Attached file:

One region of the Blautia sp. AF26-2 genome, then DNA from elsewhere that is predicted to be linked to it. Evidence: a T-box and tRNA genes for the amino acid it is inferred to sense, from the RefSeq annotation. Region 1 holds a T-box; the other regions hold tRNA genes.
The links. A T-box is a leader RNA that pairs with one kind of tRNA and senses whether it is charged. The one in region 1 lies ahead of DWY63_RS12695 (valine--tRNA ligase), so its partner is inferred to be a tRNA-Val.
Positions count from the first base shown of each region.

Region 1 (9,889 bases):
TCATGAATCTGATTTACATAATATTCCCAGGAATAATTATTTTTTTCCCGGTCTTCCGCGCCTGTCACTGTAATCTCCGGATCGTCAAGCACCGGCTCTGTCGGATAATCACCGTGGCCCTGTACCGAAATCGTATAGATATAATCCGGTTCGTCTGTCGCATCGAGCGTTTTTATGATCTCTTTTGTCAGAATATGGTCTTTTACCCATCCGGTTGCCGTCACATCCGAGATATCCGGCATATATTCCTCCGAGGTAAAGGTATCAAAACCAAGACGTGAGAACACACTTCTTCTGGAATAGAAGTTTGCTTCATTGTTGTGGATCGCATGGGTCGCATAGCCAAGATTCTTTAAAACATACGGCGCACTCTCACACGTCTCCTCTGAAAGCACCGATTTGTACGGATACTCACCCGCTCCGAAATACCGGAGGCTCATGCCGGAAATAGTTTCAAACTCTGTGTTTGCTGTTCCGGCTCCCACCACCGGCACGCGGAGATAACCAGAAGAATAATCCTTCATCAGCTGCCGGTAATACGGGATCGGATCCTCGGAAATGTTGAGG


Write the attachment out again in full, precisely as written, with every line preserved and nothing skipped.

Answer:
One region of the Blautia sp. AF26-2 genome, then DNA from elsewhere that is predicted to be linked to it. Evidence: a T-box and tRNA genes for the amino acid it is inferred to sense, from the RefSeq annotation. Region 1 holds a T-box; the other regions hold tRNA genes.
The links. A T-box is a leader RNA that pairs with one kind of tRNA and senses whether it is charged. The one in region 1 lies ahead of DWY63_RS12695 (valine--tRNA ligase), so its partner is inferred to be a tRNA-Val.
Positions count from the first base shown of each region.

Region 1 (9,889 bases):
TCATGAATCTGATTTACATAATATTCCCAGGAATAATTATTTTTTTCCCGGTCTTCCGCGCCTGTCACTGTAATCTCCGGATCGTCAAGCACCGGCTCTGTCGGATAATCACCGTGGCCCTGTACCGAAATCGTATAGATATAATCCGGTTCGTCTGTCGCATCGAGCGTTTTTATGATCTCTTTTGTCAGAATATGGTCTTTTACCCATCCGGTTGCCGTCACATCCGAGATATCCGGCATATATTCCTCCGAGGTAAAGGTATCAAAACCAAGACGTGAGAACACACTTCTTCTGGAATAGAAGTTTGCTTCATTGTTGTGGATCGCATGGGTCGCATAGCCAAGATTCTTTAAAACATACGGCGCACTCTCACACGTCTCCTCTGAAAGCACCGATTTGTACGGATACTCACCCGCTCCGAAATACCGGAGGCTCATGCCGGAAATAGTTTCAAACTCTGTGTTTGCTGTTCCGGCTCCCACCACCGGCACGCGGAGATAACCAGAAGAATAATCCTTCATCAGCTGCCGGTAATACGGGATCGGATCCTCGGAAATGTTGAGG